Americans are continually plummeted with violent scenes on the evening news, but little to nothing is reported about the nation's falling crime rate. Whereas the reduction in crime is good news for the average citizen, it is not good news for prison investors or for municipalities that signed contracts with private prison companies, guaranteeing them a certain occupancy rate. Therefore, I repeat the question in paragraph 1:

Are jails and prisons kept full by withholding psychiatric drugs from acute mental patients so they will get extra time on their sentences after psychotic episodes? That appears to be happening in Fresno County Jail, according to a report by "Community Alliance - the voice of the progressive movement since 1996."

~ The members and friends of Assistance to the Incarcerated Mentally Ill strongly object to withholding psychiatric drugs to induce lunacy in order to lengthen sentences of wrongly imprisoned mental patients, who should be either in mental hospitals or community care programs. 

~ We object to crime and punishment becoming an business enterprise that reduces people to commodities that are bought and sold on Wall Street. 

~ We object to privatized correctional institutions and feel the quest for success of such facilities led to mass incarceration for Americans, regardless of their innocence or mental illness. 

~ We submit to you that the War on Drugs is actually a war on middle-class and indigent Americans who are either recreational drug users or addicted to hard drugs. 

We urge everyone who is committed to prison reform to recognize this: There were no overcrowded prisons and jails and therefore no need for private correctional facilities until the mentally ill were "de-institutionalized" and evicted from mental hospitals and community psychiatric services suffered budget cuts. Mentally ill people in America are the backbone of the private prison industry, which grosses billions per year. Crime is declining, including violent crime, which generates the longest prison sentences. With the loss of "business," the mentally ill are at greater risk than ever of suffering long prison sentences to satisfy the greed of prison investors, who include judges, defense attorneys, prosecutors, and lawmakers.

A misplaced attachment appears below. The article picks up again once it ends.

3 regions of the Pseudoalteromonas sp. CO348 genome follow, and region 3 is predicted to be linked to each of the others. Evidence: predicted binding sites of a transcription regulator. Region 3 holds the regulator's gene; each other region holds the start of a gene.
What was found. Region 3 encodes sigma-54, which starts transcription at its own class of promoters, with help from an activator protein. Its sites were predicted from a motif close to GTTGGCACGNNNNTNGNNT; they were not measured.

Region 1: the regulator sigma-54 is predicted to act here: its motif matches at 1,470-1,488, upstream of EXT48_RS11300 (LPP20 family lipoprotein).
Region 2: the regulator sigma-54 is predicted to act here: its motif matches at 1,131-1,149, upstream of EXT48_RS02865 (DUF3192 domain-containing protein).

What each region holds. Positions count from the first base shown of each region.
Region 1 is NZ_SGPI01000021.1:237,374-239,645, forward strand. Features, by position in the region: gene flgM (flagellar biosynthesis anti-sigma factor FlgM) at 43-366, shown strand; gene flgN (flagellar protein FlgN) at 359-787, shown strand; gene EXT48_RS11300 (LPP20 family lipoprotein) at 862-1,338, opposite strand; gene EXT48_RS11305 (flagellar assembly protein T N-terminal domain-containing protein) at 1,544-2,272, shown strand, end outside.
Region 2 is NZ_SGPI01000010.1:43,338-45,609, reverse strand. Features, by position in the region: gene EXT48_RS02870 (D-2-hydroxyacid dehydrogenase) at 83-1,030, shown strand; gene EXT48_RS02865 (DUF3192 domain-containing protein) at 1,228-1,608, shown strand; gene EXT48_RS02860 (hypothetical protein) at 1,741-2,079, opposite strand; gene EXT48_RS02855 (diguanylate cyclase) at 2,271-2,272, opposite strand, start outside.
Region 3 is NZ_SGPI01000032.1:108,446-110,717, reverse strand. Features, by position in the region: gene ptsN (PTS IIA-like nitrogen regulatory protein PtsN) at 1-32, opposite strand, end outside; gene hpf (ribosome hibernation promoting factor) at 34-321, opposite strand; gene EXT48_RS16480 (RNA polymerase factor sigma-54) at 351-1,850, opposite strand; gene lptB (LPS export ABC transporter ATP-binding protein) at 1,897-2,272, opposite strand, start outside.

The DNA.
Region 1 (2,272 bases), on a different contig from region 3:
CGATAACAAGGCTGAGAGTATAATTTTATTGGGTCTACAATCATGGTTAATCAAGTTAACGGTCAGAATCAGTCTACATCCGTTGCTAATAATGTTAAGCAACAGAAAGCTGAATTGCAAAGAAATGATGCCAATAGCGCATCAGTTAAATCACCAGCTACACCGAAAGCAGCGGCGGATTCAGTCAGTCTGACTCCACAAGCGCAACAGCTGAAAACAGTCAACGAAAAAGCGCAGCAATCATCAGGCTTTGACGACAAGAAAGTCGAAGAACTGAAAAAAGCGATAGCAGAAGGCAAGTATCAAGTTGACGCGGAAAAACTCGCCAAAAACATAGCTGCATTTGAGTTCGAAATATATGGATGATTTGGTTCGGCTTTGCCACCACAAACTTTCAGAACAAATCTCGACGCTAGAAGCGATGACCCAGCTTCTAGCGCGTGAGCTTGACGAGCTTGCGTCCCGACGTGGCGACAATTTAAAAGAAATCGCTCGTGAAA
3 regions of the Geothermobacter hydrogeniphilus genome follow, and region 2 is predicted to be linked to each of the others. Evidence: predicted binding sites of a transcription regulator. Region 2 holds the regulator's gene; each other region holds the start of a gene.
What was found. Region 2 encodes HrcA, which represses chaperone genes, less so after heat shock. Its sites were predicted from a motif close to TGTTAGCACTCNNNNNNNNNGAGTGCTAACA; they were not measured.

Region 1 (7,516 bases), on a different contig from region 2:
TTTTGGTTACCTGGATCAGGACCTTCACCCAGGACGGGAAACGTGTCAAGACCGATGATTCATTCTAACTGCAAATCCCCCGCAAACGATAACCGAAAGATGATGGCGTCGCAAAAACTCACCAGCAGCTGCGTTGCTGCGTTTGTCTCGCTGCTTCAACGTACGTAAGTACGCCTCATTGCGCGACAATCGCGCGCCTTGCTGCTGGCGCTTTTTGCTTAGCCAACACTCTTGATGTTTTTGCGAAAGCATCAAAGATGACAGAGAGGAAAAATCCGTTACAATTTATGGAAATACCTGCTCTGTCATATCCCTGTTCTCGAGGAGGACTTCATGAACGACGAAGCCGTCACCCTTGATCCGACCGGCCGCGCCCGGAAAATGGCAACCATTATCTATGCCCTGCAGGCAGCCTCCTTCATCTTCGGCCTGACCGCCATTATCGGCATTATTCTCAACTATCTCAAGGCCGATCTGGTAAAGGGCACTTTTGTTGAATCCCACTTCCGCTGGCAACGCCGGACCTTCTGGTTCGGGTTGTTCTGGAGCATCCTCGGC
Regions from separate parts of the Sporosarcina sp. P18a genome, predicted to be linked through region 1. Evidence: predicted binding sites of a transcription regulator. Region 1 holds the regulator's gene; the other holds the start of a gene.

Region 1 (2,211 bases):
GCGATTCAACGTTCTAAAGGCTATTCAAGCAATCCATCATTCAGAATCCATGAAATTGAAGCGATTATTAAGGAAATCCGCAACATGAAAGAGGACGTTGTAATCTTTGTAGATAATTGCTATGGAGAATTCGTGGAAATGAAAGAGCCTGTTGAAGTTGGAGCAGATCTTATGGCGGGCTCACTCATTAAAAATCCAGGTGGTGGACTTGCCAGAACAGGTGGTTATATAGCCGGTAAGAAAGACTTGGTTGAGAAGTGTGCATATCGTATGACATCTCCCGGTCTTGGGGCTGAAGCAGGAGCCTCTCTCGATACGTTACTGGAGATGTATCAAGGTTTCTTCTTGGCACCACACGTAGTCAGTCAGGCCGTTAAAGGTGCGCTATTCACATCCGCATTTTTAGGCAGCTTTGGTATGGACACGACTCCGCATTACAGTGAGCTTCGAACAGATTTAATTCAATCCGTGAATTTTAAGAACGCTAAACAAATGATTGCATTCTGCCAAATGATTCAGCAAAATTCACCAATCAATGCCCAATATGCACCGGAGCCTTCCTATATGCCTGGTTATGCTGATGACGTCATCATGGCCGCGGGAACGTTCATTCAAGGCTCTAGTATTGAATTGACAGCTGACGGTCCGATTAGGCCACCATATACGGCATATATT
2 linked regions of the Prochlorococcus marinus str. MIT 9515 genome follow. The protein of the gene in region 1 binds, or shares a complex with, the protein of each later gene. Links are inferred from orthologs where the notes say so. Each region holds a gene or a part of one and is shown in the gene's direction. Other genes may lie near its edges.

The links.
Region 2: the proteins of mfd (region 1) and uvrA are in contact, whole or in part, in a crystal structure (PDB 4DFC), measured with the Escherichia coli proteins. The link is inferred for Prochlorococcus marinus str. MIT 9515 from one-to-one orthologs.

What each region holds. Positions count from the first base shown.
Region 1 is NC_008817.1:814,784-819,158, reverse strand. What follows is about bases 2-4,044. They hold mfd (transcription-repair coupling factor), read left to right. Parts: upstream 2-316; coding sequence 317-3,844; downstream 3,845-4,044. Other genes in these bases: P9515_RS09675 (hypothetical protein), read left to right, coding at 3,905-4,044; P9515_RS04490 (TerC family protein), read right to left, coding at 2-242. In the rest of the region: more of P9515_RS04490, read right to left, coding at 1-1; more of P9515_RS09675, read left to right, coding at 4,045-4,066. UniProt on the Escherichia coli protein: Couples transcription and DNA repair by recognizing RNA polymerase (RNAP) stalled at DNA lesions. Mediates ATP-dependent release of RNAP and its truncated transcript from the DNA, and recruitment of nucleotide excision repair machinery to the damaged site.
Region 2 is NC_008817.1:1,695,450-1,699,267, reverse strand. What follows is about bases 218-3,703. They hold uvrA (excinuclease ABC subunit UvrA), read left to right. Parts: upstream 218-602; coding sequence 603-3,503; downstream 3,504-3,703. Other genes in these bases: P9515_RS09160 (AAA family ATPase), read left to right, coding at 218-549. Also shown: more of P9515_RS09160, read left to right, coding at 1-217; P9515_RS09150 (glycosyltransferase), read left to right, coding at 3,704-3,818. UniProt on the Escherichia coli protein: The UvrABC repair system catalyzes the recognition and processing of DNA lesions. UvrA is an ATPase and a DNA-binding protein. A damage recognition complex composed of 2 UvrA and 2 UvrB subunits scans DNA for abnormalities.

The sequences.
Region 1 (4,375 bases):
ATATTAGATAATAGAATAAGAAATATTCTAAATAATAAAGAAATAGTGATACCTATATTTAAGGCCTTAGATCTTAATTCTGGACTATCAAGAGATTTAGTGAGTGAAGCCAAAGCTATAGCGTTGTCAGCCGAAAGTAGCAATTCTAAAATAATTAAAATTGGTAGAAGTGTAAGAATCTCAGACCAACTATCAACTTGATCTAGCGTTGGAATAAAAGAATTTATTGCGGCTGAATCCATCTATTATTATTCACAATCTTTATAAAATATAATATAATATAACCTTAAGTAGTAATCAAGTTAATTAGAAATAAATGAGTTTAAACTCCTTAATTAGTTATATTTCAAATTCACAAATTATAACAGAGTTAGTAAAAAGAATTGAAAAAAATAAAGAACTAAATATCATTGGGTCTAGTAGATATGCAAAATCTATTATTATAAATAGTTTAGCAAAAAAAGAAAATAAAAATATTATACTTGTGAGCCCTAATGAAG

America's reduction in violent crime has not generated the cheers one would expect, because it could mean less money for prison owners and investors. This places targeted populations (minorities, the mentally ill, and whites who lack wealth) at greater risk for excessive sentencing and wrongful convictions. Three examples happened recently in Florida and Louisiana: 

~Marissa Alexander is a Florida woman who had just given birth and feared serious injuries from being beaten by her ex-husband, who caused her to be hospitalized from a previous beating. As he cornered and threatened her, Alexander fired a warning shot. She was wrongly sentenced to 20 years imprisonment for firing one shot into the ceiling. Petition: "PARDON Abused Mother Marissa Alexander for Standing Her Ground"